Monday, 25 July 2011

Learning curves

They say that you should learn everything you can from anyone you can because there will always come a time when you need it. Today I couldn’t agree more as I reflect on just how far I have come since first finding out about my husband’s debts all but three years ago.
Having recently returned home from a much needed holiday from my debt fighting duties and chairmanly responsibilties of our recent school Summer Ball, I am now firmly back in harness again on all fronts.
It appears, while I was away, there has been some fallout from the Friends fund raising efforts following our Summer Ball.
·        Our treasurer forgot to pay some of our service providers for the Ball before departing for her holiday abroad

·        The Head’s wife is unhappy that the “thank yous” to all concerned have not been sent out sooner

·        The caterers feel aggrieved that they had to tender for our business  rather than having “cart blanche” to agree their remuneration without commercial comparisons as per previous years.

Whereas once I would have been instantly on the phone to make sure everyone was consoled by me personally and ensured every situation was resolved to the best of my ability regardless of my own energy levels and time constraints, on this occasion I have,

·         Expressed my sympathy to the lady handling the unhappy creditors in the treasure's absence but left her to handle the situation

·         Put an all encompassing “thank you” in the school magazine, without consultation with anyone, to keep the head's wife happy

·         Emailed the caterers to ask them for an appointment in September to discuss next year’s booking in the hope that they redirect their focus to securing future business rather than lamenting their treatment in the past.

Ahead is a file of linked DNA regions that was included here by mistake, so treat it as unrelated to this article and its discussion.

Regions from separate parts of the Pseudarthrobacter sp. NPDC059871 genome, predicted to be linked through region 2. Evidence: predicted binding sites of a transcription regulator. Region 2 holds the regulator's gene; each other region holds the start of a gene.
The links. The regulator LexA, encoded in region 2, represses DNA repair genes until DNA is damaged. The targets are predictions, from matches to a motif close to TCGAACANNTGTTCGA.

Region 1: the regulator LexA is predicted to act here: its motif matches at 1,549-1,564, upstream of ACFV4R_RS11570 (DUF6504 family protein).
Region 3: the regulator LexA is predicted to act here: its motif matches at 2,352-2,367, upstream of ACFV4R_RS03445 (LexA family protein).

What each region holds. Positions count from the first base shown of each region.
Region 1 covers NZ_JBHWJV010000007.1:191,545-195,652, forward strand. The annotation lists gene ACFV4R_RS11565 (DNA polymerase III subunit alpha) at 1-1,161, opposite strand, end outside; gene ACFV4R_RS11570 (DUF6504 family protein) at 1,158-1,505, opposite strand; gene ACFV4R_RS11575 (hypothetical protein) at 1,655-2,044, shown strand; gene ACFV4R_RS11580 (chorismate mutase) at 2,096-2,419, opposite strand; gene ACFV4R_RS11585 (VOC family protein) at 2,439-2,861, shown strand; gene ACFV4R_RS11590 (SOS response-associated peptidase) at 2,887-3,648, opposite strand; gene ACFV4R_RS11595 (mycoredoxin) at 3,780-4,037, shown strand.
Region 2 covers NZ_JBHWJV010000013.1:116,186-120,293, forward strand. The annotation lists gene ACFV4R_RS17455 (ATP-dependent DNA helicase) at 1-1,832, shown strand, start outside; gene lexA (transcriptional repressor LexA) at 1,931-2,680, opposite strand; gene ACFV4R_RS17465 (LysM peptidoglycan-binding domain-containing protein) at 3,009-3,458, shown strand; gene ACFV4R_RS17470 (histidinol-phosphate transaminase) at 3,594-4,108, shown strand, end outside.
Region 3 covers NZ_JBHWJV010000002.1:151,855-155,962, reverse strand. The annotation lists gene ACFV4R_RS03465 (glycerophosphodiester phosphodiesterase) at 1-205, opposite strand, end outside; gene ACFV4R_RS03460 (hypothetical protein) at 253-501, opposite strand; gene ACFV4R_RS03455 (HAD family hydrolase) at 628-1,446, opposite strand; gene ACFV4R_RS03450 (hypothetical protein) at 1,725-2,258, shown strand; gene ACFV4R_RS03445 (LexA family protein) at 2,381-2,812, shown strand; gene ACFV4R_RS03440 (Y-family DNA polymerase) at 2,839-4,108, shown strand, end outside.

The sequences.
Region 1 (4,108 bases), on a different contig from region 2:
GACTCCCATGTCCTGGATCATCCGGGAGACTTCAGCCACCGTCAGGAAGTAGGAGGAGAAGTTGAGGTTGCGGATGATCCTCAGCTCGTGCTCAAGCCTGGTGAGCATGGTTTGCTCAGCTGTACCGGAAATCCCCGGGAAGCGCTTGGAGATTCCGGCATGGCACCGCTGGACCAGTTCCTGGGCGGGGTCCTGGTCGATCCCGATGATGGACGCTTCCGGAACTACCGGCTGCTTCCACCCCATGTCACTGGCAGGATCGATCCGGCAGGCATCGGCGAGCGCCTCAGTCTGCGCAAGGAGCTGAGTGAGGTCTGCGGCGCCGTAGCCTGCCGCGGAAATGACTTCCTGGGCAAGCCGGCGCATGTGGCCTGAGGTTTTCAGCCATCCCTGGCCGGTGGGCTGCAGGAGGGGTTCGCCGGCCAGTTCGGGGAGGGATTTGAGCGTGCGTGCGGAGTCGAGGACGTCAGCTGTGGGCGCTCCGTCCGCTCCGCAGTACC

In my absence, the postman has also served up a generous helping of debt fighting hassle,

     ·     Merrels Ede have written to explain themselves in a way that is nothing short
          of peculiar

·       Lloyds Bank have demanded I repay their outstanding balance in full and asked again if I wish all future correspondence to be in Braille

·        The Financial Ombudsman has done a complete about turn with regard to my complaint against the Bank of Scotland and written to say she cannot proceed with it unless she has the banks agreement.

Whereas once I would have been quaking in my boots ,head in my hands, defeated by fear and frustration I have,

·       Ignored the Merrils Ede letter in the belief they have only written to me because they feel vulnerable about the numerous complaints I have made to their regulatory authority resulting in very thorough and time consuming investigations of their staff and business practises 

·        Written back to Lloyds TSB in enormous print asking if they would like me to put all future requests for information in Braille in an effort to make it clear to them precisely what I would like from them

·        Told my allocated Financial Ombudsman adjudicator that I disagree with her decision to ask the Bank of Scotland for permission to proceed with my complaint and asked her to explain the thinking that led her to make this unusual propsal

I may not have learned everything there is to learn in the last three tempestuous years but, I have certainly gleaned, in the words of Bertrand Russell, “One of the symptoms of approaching a nervous breakdown is the belief that work is terribly important, and that to take a holiday would bring all kinds all kinds of disaster.” I took eleven days off to recharge debt fighting batteries that had been running at full pelt for almost three years.  I have returned from this welcome break having learnt that, not only will much of what has been going on in my life wait a few days to be resolved but, putting some distance between me and my sometimes overwhelming problems empowers me to take control of the situation more effectively and, in so doing, limit the stressful impact it has on my health.
Learning this lesson has not only rewarded me with a clearer head which hopefully in turn will deliver better results but, after  nearly three years of being completely bald due to stress related alopecia, it appears I am also to be rewarded with almost a full head of hair. At last it is finally showing signs of growing back. For this wonderful development I am truly grateful.

1 comment:

  1. About time you learnt some patience! :)

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